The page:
BORIS Johnson’s decision to prorogue Parliament for five weeks ahead of Brexit rendered proper scrutiny all but impossible and was “blatantly designed” to frustrate MPs, a court found.

A panel of three judges at the Court of Session in Edinburgh caused shockwaves on Wednesday after ruling the Prime Minister acted unlawfully by suspending Westminster.

In a full judgment, published yesterday, they set out their arguments and effectively accused Mr Johnson of misleading the Queen in advising her to prorogue Parliament.

Number 10 has repeatedly insisted the move was to bring forward a new legislative agenda.

The Lord President, Lord Carloway, Scotland’s most senior judge, said the suspension was sought in a “clandestine manner”.

He said: “The circumstances demonstrate that the true reason for the prorogation is to reduce the time available for Parliamentary scrutiny of Brexit at a time when such scrutiny would appear to be a matter of considerable importance, given the issues at stake.”

He added: “There was, and is, no practical reason for a prorogation for what is, in modern times, an extraordinary length of time (five weeks instead of about seven days).”

Lord Brodie said the move was “blatantly designed” to frustrate Parliament at a critical juncture in the history of the UK.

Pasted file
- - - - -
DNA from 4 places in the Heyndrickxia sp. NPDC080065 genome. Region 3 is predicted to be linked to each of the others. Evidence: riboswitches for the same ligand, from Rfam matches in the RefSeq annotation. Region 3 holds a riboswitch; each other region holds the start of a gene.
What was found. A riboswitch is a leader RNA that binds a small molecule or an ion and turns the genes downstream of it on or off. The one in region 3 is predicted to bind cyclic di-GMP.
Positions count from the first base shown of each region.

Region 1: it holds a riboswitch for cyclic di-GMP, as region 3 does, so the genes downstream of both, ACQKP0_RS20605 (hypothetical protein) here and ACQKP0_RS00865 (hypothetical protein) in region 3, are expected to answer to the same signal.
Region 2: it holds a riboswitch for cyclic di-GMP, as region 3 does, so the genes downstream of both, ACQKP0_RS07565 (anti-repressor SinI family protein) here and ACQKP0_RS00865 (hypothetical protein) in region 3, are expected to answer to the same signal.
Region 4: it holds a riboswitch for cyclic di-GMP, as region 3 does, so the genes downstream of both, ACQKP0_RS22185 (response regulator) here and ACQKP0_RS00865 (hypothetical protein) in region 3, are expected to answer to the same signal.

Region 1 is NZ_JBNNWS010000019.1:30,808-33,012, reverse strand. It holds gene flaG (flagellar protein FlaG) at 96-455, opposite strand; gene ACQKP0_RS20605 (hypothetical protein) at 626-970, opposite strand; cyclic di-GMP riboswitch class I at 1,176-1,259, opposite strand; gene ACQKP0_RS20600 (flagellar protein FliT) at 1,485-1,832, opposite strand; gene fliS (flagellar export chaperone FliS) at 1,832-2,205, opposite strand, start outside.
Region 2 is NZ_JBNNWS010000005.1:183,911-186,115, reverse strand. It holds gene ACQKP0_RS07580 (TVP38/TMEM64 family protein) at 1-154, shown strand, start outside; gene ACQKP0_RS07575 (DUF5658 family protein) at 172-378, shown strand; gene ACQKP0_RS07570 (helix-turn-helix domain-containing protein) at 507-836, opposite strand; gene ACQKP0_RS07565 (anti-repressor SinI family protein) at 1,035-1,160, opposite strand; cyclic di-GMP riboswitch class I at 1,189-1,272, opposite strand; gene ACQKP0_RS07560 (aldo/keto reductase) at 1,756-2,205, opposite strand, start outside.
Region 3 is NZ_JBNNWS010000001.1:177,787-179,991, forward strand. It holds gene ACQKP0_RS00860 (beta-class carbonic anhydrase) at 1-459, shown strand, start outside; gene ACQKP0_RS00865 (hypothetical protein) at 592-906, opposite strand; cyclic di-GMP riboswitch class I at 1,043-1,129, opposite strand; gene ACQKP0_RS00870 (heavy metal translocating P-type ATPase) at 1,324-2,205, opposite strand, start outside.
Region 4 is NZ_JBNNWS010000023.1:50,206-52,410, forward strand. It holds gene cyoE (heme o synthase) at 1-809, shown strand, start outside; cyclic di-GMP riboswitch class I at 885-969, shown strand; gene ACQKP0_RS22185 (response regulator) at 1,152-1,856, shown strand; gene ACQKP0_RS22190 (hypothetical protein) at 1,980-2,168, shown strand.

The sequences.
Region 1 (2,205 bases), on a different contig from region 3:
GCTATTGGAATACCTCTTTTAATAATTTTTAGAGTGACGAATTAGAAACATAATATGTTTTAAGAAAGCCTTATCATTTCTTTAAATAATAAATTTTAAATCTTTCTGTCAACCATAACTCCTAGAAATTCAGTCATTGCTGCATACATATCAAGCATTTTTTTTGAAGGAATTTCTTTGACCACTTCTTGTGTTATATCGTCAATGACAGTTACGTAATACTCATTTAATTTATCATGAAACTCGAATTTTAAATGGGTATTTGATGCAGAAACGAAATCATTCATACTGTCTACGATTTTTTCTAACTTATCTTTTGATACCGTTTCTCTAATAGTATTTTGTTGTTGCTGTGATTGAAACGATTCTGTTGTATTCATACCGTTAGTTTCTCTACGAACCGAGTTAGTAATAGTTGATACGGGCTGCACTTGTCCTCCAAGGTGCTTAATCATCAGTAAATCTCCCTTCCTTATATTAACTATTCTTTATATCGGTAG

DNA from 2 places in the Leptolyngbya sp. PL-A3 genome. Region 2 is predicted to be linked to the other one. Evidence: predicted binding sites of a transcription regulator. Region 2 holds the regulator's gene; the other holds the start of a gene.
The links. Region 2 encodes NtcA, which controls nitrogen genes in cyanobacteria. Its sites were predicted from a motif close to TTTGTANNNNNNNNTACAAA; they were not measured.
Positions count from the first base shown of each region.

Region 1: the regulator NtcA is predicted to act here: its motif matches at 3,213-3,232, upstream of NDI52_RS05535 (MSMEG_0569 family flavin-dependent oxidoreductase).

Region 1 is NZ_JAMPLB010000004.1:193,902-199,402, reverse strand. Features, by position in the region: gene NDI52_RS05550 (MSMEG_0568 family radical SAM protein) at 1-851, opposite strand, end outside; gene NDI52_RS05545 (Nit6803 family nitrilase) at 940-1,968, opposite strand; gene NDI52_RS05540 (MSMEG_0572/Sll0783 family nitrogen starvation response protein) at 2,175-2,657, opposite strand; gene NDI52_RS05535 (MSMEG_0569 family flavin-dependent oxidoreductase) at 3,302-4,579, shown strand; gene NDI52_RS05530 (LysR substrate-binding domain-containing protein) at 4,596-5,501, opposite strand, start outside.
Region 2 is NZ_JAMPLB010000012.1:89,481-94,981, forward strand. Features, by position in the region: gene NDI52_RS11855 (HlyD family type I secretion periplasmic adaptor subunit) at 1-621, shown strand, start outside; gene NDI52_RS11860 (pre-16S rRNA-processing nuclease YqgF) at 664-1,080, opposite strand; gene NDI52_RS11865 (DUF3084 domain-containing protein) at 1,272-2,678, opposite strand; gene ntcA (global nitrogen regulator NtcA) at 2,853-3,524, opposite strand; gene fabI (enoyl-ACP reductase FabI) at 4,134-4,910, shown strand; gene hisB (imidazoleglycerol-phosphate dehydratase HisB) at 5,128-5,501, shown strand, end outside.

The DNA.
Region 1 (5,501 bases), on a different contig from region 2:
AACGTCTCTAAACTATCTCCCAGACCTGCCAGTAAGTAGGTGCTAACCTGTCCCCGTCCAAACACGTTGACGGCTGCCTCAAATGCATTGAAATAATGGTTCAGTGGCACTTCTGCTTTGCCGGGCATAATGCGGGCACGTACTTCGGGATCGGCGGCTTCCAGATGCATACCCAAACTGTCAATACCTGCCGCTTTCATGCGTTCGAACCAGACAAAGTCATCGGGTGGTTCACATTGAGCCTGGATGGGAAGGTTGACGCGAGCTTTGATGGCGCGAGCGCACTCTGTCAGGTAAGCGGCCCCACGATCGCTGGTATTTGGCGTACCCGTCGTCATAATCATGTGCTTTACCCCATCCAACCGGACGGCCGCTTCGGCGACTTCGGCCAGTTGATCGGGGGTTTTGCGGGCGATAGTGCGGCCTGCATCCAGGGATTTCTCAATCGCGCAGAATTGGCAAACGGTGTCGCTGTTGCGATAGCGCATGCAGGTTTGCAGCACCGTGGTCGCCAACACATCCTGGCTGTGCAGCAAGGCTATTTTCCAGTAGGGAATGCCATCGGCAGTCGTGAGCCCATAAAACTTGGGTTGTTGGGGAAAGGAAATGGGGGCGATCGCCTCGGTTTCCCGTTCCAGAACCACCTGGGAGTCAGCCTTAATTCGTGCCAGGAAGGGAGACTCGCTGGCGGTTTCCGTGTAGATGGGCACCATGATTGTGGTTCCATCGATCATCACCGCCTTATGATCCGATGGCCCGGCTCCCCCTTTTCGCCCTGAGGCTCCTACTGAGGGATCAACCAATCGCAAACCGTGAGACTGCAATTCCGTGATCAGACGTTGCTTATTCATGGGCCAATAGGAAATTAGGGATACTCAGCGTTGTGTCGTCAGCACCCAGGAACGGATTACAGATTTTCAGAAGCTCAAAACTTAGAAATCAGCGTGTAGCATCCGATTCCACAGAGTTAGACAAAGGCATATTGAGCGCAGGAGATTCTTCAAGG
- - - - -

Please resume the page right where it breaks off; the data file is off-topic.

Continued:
And Lord Drummond Young said nothing in the documents provided by the UK Government “can be said to provide any rational explanation as to why Parliament must be prorogued as early as 9 September for a period of five weeks”.

He said: “In these circumstances I have come to the conclusion that the only inference that can properly be drawn on an objective basis is that the government, and the Prime Minister in particular, wished to restrict debate in Parliament for as long as possible during the period leading up to the European Council meeting on 17-18 October and the scheduled date of Britain’s departure from the European Union.”

He added: “The effect of the prorogation under consideration, in particular its length, is that proper Parliamentary scrutiny is rendered all but impossible.”

There were gasps as the explosive ruling was read out at the Court of Session on Wednesday.

The UK Government has appealed the decision to the UK Supreme Court.

Mr Johnson faces being forced to recall Parliament if it upholds the Scottish ruling, which came after a legal challenge by a cross-party group of more than 70 MPs and peers, led by the SNP’s Joanna Cherry QC.

A similar case at the High Court in London was dismissed on the grounds that proroguing Parliament was a political decision and not a matter for the courts. It is also being appealed.